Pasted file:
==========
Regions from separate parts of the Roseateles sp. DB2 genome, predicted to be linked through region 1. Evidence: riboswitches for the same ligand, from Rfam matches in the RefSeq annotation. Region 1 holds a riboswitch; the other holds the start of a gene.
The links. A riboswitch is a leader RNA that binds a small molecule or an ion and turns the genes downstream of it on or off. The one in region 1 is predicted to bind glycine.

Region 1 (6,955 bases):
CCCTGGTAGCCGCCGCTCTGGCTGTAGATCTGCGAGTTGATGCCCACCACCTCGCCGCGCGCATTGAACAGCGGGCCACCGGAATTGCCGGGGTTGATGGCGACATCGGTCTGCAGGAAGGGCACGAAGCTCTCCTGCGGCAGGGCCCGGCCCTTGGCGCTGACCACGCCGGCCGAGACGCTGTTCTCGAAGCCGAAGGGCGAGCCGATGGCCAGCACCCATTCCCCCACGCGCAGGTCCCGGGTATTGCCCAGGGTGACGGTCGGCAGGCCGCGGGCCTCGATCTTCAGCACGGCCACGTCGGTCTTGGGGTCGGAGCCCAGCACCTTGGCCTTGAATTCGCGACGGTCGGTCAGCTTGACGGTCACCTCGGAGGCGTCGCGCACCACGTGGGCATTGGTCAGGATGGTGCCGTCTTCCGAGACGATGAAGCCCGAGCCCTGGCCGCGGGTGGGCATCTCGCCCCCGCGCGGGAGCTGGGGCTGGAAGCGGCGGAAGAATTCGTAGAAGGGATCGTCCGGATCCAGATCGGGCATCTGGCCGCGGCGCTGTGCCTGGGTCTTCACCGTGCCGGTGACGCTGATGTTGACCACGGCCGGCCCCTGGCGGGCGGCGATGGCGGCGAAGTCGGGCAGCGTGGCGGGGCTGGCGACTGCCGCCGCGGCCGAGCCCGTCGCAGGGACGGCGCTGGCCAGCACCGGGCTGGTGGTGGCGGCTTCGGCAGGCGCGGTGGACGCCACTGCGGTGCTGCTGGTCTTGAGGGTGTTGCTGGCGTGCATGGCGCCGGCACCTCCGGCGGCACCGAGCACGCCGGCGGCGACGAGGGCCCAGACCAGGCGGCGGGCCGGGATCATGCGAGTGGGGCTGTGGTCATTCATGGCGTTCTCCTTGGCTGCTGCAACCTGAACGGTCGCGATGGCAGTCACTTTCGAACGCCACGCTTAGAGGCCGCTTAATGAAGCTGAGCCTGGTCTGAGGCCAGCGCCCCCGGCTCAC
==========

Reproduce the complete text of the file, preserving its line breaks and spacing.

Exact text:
Regions from separate parts of the Roseateles sp. DB2 genome, predicted to be linked through region 1. Evidence: riboswitches for the same ligand, from Rfam matches in the RefSeq annotation. Region 1 holds a riboswitch; the other holds the start of a gene.
The links. A riboswitch is a leader RNA that binds a small molecule or an ion and turns the genes downstream of it on or off. The one in region 1 is predicted to bind glycine.

Region 1 (6,955 bases):
CCCTGGTAGCCGCCGCTCTGGCTGTAGATCTGCGAGTTGATGCCCACCACCTCGCCGCGCGCATTGAACAGCGGGCCACCGGAATTGCCGGGGTTGATGGCGACATCGGTCTGCAGGAAGGGCACGAAGCTCTCCTGCGGCAGGGCCCGGCCCTTGGCGCTGACCACGCCGGCCGAGACGCTGTTCTCGAAGCCGAAGGGCGAGCCGATGGCCAGCACCCATTCCCCCACGCGCAGGTCCCGGGTATTGCCCAGGGTGACGGTCGGCAGGCCGCGGGCCTCGATCTTCAGCACGGCCACGTCGGTCTTGGGGTCGGAGCCCAGCACCTTGGCCTTGAATTCGCGACGGTCGGTCAGCTTGACGGTCACCTCGGAGGCGTCGCGCACCACGTGGGCATTGGTCAGGATGGTGCCGTCTTCCGAGACGATGAAGCCCGAGCCCTGGCCGCGGGTGGGCATCTCGCCCCCGCGCGGGAGCTGGGGCTGGAAGCGGCGGAAGAATTCGTAGAAGGGATCGTCCGGATCCAGATCGGGCATCTGGCCGCGGCGCTGTGCCTGGGTCTTCACCGTGCCGGTGACGCTGATGTTGACCACGGCCGGCCCCTGGCGGGCGGCGATGGCGGCGAAGTCGGGCAGCGTGGCGGGGCTGGCGACTGCCGCCGCGGCCGAGCCCGTCGCAGGGACGGCGCTGGCCAGCACCGGGCTGGTGGTGGCGGCTTCGGCAGGCGCGGTGGACGCCACTGCGGTGCTGCTGGTCTTGAGGGTGTTGCTGGCGTGCATGGCGCCGGCACCTCCGGCGGCACCGAGCACGCCGGCGGCGACGAGGGCCCAGACCAGGCGGCGGGCCGGGATCATGCGAGTGGGGCTGTGGTCATTCATGGCGTTCTCCTTGGCTGCTGCAACCTGAACGGTCGCGATGGCAGTCACTTTCGAACGCCACGCTTAGAGGCCGCTTAATGAAGCTGAGCCTGGTCTGAGGCCAGCGCCCCCGGCTCAC